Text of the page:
Apple sues Motorola for infringing on patents related to multitouch and other access technologies in its Android smartphone lineup. Motorola had sued Apple earlier this month.
Apple fired back at Motorola for what it alleges is an infringement on
patents for multitouch and other touch-screen-related technologies the rival
phone maker employs in its popular Android smartphone lineup.
Three weeks after Motorola sued Apple over smartphone-related patents, Apple
filed two suits in the U.S. District Court in Wisconsin,
alleging Motorola handsets such as the Droid, Droid X and Droid 2 infringe on six
patents dealing with ways users access the handsets.
Apple is seeking damages and wants the court to halt Motorola from selling
its Droid phones. Patently Apple details the lawsuits here
The Droid devices, sold by Verizon Wireless, have helped Google's Android
platform top 20 percent market share in two years. They've also helped loose
Motorola from the phone sale doldrums, boosting
the company to a $109 million profit in the recently
Motorola said it will contest the lawsuits, the latest in a series of legal
skirmishes between Apple and other smartphone makers. The suits are part of
Apple's bid to slow Android's speedy rise in the market.
Apple launched its popular iPhone in 2007 with some solid innovations in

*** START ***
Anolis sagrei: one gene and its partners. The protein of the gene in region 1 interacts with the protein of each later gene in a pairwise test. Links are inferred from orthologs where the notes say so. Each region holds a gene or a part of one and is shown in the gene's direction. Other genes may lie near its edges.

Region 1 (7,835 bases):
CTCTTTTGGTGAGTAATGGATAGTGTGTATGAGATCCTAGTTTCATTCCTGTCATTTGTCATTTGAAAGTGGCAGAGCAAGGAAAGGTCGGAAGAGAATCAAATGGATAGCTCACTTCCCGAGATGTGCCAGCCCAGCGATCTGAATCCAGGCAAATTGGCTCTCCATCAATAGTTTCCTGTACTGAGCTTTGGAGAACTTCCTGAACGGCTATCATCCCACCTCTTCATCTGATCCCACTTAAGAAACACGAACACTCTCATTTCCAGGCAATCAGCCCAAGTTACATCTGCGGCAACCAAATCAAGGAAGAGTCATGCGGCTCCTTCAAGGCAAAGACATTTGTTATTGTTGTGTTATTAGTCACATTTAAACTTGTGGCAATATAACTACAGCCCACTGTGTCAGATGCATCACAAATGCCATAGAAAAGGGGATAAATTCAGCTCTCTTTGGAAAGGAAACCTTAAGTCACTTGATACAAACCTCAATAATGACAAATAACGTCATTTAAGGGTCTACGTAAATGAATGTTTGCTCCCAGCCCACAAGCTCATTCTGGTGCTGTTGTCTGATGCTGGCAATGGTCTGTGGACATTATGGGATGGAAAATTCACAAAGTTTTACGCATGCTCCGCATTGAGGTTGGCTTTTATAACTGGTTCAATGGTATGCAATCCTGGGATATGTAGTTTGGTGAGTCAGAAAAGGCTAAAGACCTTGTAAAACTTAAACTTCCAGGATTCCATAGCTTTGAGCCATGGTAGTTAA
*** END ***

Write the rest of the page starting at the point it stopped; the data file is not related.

multitouch technology, including the practice of using two fingers to pinch and
zoom on the phone.
The iPhone, for which Apple has filed many patents, has grown to capture
25 percent of smartphone market share in the United
HTC in March, alleging
the phone maker infringed on 20 patents, including interface, hardware
technologies used in HTC's handsets,
including Android-based devices.
HTC fired back, suing
Apple for infringing on five patents, and requesting that
the International Trade Commission prevent Apple from selling its iPhone, iPod
and iPad devices in the United States.
Apple would file
a second suit versus HTC in June.
Microsoft got in on the Android-suing action earlier this month, suing
Motorola for violating
nine patents related to technologies in its Android
That came months after HTC agreed to pay
Microsoft royalties related to the use of
smartphone technologies in its Android phones.
Perhaps as a pre-emptive strike for legal action related to Android phones
from Apple, Motorola sued
Apple for infringing on Motorola patents in technology
used in the Apple iPhone, iPad, iTouch and certain Mac computers.
Motorola filed its complaints in the United
States and with the International Trade